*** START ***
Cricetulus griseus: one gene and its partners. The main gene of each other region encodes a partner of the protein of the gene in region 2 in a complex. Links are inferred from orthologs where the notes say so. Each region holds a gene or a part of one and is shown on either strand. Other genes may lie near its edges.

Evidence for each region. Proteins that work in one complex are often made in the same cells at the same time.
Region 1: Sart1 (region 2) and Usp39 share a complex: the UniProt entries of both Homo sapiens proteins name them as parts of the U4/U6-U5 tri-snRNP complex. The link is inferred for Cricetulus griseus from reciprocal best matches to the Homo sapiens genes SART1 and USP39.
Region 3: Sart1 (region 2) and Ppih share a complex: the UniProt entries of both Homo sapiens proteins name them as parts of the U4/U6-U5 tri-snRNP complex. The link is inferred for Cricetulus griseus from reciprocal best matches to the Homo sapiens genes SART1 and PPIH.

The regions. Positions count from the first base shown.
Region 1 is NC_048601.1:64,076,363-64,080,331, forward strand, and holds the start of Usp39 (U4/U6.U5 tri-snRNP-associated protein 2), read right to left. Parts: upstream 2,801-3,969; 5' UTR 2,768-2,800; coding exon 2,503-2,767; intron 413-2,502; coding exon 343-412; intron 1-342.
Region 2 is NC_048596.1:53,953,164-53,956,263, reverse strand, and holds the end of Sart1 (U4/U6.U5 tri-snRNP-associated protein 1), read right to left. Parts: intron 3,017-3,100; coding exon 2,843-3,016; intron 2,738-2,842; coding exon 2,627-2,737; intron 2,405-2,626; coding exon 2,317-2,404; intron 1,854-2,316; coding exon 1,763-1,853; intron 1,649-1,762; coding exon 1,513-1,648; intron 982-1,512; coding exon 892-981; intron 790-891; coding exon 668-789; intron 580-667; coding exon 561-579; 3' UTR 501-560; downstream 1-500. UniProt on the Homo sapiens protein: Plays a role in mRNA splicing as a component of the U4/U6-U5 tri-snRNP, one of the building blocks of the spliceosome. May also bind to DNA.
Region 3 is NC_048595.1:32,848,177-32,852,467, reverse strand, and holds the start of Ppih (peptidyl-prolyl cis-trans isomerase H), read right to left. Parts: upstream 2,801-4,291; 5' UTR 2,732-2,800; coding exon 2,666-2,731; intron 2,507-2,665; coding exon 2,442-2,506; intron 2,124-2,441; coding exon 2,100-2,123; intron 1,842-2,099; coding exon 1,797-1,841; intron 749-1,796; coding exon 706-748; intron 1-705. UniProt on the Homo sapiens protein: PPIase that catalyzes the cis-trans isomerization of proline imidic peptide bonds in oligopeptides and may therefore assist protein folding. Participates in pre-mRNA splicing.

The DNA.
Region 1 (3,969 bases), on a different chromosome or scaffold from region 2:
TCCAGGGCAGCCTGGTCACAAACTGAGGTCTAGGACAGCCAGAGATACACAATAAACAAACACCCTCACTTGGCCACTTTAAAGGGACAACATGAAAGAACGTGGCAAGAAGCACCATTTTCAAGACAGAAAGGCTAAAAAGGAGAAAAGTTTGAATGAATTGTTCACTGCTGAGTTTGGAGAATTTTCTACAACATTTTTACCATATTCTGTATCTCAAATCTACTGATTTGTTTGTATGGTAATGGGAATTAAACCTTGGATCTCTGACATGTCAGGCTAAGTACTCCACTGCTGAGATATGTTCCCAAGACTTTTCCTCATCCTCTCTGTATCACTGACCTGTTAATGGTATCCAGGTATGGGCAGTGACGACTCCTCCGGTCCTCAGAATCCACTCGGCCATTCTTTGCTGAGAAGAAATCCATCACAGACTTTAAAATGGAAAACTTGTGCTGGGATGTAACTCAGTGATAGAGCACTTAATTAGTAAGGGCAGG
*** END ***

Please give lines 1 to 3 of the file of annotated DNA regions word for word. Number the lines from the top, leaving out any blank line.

Cricetulus griseus: one gene and its partners. The main gene of each other region encodes a partner of the protein of the gene in region 2 in a complex. Links are inferred from orthologs where the notes say so. Each region holds a gene or a part of one and is shown on either strand. Other genes may lie near its edges.

Evidence for each region. Proteins that work in one complex are often made in the same cells at the same time.
Region 1: Sart1 (region 2) and Usp39 share a complex: the UniProt entries of both Homo sapiens proteins name them as parts of the U4/U6-U5 tri-snRNP complex. The link is inferred for Cricetulus griseus from reciprocal best matches to the Homo sapiens genes SART1 and USP39.